Here's Google's Plan To Give Everyone Cheap Wi-Fi Access

James Duncan Davidson/Wikimedia CommonsGoogle co-founder Sergey Brin

Google is lobbying the Federal Communications Commission (FCC) to open up unused sections of the radio spectrum, in a challenge to traditional mobile carriers that could open the door to far cheaper Internet for consumers, the WSJ is reporting. But there’s a catch. 

Mobile carriers’ networks are traditionally around the 600-700Mhz range, BGR reports — a wavelength that easily travels long distances and can pass through buildings. In contrast, Google is pushing for the FCC to open up the rarely-used 3.5GHz band, which has far less range, and would be unsuitable for running a national network.

That’s not to say it’s useless, however: The wavelength is capable of carrying significant amounts of data, making it viable as a possible alternative to Wi-Fi in urban areas. It could be used “to build speed wireless networks in parks, buildings or public areas relatively inexpensively,” the Wall Street Journal suggests, “making it cheaper for consumers to access the Internet — and ultimately use more of Google’s services like search, Gmail and YouTube.”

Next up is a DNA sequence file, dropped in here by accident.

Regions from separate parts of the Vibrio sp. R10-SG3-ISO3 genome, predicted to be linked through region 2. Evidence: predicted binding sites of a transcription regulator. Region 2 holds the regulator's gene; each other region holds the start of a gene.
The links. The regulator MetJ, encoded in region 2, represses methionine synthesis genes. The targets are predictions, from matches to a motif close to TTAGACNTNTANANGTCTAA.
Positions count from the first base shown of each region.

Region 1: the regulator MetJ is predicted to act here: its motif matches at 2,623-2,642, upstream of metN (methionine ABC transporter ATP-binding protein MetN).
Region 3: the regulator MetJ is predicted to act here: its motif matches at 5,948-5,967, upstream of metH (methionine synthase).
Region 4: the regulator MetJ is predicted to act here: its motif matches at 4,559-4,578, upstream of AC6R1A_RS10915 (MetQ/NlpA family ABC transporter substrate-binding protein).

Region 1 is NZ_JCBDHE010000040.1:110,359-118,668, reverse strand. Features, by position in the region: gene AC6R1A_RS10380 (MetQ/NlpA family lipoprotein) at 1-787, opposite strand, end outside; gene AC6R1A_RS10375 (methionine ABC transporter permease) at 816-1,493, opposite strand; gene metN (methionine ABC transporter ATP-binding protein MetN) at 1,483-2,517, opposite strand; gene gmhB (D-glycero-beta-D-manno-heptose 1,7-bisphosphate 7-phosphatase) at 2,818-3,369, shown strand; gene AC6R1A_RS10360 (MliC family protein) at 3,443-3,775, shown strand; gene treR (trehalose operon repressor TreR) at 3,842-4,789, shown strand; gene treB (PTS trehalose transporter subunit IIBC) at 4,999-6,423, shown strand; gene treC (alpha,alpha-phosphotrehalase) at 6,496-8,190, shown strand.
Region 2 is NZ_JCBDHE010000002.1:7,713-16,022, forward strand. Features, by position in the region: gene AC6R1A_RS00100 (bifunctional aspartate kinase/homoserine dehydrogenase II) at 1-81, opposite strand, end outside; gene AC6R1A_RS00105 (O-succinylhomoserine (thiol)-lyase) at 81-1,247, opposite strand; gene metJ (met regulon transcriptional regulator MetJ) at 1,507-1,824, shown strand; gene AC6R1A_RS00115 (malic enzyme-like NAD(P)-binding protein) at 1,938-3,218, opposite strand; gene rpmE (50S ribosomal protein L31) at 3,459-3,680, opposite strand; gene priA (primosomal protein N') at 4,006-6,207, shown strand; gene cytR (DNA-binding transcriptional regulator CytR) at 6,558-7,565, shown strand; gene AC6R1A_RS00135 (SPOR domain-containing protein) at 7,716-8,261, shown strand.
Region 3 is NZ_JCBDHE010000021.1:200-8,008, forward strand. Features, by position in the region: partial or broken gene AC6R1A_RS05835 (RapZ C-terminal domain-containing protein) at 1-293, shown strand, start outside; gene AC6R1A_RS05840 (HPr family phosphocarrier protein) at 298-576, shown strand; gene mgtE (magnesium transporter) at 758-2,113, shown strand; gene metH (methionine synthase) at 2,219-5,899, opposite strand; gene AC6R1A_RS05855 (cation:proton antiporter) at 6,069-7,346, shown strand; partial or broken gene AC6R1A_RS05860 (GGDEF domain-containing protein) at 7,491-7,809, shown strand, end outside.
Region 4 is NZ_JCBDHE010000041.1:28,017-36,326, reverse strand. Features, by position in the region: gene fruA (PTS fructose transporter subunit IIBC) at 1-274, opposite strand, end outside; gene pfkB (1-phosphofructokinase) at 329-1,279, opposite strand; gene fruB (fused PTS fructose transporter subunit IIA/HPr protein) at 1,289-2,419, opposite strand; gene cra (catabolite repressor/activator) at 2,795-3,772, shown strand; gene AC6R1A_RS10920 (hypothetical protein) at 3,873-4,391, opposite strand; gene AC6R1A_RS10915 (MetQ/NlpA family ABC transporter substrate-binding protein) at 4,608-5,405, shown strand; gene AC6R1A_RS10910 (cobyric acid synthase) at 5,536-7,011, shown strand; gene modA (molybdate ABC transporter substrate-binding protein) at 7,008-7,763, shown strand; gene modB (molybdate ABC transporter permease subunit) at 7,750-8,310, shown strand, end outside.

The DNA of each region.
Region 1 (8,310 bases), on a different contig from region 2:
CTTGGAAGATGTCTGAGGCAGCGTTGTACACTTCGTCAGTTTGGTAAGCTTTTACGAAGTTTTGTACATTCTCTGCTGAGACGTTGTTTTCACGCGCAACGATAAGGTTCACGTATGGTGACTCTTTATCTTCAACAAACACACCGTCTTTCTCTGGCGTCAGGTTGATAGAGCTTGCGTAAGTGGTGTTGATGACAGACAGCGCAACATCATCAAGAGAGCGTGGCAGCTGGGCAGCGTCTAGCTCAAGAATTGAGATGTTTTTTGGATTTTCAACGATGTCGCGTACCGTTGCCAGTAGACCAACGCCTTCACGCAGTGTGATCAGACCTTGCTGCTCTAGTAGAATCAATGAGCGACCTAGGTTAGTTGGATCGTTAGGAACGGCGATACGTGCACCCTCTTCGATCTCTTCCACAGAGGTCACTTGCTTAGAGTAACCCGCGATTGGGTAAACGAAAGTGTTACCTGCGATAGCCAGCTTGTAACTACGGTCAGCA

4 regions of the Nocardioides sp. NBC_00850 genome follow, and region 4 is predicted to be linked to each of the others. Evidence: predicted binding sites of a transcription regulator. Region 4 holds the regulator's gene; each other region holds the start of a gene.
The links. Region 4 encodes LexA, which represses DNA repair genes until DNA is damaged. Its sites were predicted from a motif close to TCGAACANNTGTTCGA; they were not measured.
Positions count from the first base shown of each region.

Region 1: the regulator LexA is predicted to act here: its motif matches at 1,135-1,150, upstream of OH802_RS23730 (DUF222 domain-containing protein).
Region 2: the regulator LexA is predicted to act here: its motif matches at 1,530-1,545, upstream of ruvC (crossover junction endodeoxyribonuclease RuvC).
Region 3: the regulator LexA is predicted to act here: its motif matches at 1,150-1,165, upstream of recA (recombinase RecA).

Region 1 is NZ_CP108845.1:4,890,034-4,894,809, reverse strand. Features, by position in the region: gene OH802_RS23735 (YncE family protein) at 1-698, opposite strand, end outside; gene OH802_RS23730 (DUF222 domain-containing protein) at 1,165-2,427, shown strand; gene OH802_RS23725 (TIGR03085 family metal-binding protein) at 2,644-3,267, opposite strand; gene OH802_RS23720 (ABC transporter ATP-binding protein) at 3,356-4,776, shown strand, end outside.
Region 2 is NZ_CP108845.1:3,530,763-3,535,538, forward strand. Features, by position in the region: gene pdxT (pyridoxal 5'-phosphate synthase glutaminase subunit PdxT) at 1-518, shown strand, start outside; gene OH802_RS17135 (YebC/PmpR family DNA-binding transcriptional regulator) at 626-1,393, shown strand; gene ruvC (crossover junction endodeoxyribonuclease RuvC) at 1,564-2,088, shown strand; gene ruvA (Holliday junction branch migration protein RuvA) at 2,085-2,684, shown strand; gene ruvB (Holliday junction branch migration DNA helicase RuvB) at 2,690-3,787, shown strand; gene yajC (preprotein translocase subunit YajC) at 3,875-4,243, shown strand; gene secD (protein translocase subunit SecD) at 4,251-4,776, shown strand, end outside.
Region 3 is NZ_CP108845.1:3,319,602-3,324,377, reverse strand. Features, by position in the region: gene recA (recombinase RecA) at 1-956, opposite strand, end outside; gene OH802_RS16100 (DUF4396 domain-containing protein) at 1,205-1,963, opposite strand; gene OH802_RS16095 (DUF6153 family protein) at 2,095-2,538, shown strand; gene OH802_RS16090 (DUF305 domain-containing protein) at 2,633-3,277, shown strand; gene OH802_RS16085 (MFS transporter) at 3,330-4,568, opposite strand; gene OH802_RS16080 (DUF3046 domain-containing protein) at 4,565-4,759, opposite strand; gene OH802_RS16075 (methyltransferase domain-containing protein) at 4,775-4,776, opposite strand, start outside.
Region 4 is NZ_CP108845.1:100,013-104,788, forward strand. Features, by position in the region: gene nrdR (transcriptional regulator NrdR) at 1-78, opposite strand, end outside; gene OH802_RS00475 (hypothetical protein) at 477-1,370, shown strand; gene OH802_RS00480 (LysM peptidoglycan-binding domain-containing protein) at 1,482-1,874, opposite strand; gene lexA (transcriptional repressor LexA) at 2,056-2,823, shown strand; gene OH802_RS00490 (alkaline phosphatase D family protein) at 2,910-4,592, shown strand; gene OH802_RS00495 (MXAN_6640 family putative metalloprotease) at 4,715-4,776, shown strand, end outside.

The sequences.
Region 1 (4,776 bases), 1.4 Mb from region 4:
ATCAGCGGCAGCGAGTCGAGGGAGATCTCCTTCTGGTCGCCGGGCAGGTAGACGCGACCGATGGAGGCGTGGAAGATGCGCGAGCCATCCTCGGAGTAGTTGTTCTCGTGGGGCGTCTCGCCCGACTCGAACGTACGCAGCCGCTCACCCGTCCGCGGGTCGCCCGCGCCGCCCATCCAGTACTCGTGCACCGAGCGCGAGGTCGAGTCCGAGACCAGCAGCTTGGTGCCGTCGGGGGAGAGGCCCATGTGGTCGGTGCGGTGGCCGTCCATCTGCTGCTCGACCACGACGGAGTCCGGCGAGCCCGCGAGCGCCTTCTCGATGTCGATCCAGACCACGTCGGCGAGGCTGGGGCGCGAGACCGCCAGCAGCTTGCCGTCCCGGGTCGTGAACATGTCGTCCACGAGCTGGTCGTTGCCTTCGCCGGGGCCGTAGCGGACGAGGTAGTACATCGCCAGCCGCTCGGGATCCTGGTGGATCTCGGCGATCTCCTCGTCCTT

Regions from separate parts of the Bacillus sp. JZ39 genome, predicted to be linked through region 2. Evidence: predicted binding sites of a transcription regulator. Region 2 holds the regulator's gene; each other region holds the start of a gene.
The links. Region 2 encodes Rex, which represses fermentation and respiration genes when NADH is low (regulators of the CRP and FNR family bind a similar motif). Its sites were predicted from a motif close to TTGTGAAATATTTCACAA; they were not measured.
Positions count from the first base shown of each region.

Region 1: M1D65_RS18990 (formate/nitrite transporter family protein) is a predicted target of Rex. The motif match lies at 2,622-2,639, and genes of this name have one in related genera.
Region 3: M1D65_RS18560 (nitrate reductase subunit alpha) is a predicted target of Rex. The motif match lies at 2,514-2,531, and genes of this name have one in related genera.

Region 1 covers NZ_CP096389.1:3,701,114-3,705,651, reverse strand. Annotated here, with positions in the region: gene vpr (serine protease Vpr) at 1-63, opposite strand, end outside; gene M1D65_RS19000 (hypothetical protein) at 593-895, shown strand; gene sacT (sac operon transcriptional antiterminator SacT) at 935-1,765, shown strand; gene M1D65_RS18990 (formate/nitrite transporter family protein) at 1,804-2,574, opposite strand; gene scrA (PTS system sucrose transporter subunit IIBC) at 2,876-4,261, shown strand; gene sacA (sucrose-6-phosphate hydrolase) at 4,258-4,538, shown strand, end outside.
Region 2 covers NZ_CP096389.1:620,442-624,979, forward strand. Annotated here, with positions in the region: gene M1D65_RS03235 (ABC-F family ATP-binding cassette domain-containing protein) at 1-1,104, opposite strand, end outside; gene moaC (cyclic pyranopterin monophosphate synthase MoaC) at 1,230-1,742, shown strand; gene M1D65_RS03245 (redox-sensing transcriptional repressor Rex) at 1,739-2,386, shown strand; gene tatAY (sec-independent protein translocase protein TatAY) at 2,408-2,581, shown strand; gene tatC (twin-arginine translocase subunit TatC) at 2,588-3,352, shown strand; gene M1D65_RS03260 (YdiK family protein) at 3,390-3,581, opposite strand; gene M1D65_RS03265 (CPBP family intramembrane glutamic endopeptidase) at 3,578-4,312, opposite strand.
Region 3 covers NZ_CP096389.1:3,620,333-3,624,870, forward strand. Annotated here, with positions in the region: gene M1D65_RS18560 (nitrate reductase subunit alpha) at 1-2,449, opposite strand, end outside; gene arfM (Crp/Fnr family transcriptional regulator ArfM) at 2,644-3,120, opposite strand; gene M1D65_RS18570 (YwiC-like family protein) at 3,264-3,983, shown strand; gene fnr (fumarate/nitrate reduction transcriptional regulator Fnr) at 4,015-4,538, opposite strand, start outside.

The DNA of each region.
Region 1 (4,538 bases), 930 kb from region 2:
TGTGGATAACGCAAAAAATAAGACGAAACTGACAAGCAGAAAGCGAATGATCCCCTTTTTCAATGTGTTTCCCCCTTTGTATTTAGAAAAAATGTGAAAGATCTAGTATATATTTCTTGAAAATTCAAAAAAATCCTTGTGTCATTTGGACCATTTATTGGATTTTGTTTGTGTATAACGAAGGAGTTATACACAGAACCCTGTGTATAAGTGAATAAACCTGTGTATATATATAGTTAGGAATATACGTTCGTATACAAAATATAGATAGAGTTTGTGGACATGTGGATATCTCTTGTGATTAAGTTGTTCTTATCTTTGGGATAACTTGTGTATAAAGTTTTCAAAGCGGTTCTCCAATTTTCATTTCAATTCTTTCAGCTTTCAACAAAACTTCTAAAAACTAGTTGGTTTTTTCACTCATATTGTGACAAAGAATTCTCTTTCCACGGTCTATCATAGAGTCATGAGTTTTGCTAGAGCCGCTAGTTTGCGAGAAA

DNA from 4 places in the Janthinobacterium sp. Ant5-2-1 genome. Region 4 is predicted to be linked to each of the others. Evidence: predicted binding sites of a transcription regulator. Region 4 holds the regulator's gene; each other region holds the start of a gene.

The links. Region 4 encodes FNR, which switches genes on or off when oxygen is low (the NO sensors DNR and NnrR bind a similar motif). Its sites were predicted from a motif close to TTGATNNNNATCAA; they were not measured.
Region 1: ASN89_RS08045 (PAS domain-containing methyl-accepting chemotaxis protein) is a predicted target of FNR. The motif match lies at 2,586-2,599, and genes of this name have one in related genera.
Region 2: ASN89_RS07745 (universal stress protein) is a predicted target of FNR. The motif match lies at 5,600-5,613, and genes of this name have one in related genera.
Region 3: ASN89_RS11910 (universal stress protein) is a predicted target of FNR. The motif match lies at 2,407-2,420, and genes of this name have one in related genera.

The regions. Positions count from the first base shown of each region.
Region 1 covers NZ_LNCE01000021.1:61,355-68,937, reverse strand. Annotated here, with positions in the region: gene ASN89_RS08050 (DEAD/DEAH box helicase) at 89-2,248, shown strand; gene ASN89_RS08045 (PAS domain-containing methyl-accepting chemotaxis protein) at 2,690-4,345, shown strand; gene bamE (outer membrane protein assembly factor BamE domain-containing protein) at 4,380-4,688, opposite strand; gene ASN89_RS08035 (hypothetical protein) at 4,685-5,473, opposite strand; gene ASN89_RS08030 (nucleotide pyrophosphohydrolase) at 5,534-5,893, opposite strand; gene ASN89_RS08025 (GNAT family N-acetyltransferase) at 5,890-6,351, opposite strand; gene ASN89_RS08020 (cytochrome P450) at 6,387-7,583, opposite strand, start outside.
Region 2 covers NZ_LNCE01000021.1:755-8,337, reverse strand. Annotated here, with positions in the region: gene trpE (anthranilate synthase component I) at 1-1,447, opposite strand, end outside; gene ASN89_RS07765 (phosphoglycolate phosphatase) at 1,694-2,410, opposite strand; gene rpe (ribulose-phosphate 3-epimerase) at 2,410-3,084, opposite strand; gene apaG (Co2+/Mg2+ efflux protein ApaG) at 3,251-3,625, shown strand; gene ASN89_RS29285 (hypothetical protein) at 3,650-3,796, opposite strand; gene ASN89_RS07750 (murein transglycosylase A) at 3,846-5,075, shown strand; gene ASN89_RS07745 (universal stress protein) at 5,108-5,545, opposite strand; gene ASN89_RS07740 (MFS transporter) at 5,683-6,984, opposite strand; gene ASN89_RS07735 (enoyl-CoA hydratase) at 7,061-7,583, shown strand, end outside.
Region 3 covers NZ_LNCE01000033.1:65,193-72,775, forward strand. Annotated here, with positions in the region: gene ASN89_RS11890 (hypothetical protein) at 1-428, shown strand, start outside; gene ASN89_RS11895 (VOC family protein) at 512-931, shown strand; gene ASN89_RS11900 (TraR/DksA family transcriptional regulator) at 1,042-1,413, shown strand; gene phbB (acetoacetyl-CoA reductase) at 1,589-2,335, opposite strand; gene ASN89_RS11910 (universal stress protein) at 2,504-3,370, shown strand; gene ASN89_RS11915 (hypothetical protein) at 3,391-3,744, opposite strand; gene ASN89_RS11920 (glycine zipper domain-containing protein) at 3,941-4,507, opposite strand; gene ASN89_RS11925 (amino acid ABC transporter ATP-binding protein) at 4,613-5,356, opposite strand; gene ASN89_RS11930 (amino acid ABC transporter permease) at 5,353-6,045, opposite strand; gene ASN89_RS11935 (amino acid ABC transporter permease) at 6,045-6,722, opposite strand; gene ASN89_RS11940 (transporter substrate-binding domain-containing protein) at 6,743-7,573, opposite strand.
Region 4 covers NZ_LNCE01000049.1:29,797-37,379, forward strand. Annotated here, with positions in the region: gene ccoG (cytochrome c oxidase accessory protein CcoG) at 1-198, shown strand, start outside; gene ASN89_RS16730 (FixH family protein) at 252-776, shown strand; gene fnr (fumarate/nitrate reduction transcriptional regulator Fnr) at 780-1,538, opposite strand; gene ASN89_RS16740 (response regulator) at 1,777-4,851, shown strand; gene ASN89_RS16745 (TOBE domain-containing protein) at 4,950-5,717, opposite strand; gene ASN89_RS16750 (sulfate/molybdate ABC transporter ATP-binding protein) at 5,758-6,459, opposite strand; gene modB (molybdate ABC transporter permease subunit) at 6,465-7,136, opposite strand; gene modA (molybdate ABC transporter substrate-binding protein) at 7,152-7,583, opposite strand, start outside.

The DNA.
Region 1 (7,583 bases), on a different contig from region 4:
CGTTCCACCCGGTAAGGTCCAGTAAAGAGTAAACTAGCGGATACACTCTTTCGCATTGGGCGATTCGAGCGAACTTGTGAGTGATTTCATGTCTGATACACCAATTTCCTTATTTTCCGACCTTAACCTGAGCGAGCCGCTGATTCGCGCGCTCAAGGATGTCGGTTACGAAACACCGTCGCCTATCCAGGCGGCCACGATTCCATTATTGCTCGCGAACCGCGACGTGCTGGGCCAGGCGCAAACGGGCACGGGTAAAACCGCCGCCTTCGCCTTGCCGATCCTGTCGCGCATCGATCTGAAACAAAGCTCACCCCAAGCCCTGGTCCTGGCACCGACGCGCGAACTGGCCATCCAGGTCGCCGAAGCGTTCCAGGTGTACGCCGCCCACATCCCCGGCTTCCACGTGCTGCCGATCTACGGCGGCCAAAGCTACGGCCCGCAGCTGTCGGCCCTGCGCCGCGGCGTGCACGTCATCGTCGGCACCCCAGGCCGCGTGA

Google isn’t commenting on its ambitions for the wavelength, and it might not make any attempt to bid for access itself. But even if it doesn’t, access to the the new airwaves will promote competition and cheaper Internet access for consumers, leading to an uptick in use of Google’s Internet products.

The cost of existing available wavelengths is extortionate, making it extremely difficult for newcomers to get a foothold in the market — something Google hopes to combat by opening up more of the spectrum. In a filing with the FCC, company executives said they are “helping to make Internet bandwidth more abundant… The broadband ecosystem will be well-served by a policy environment that removes barriers to investment, discourages monetisation of scarcity, and empowers consumers.”

For reference, the WSJ reports that the value of Verizon’s airwaves “is more than $US75 billion,” and an ongoing auction for a portion of the spectrum bids are approaching $US45 billion.

In recent years, Google has been moving increasingly beyond its purely online roots and into the network sphere. The search giant has been slowly rolling out its ultrafast broadband connection Google Fibre in various U.S. cities since its launch in 2011, challenging established Internet providers like Comcast and AT&T. 

Google is also experimenting with Project Loon — an attempt to bring Internet to developing countries, rural areas and disaster zones using high-altitude balloons. 

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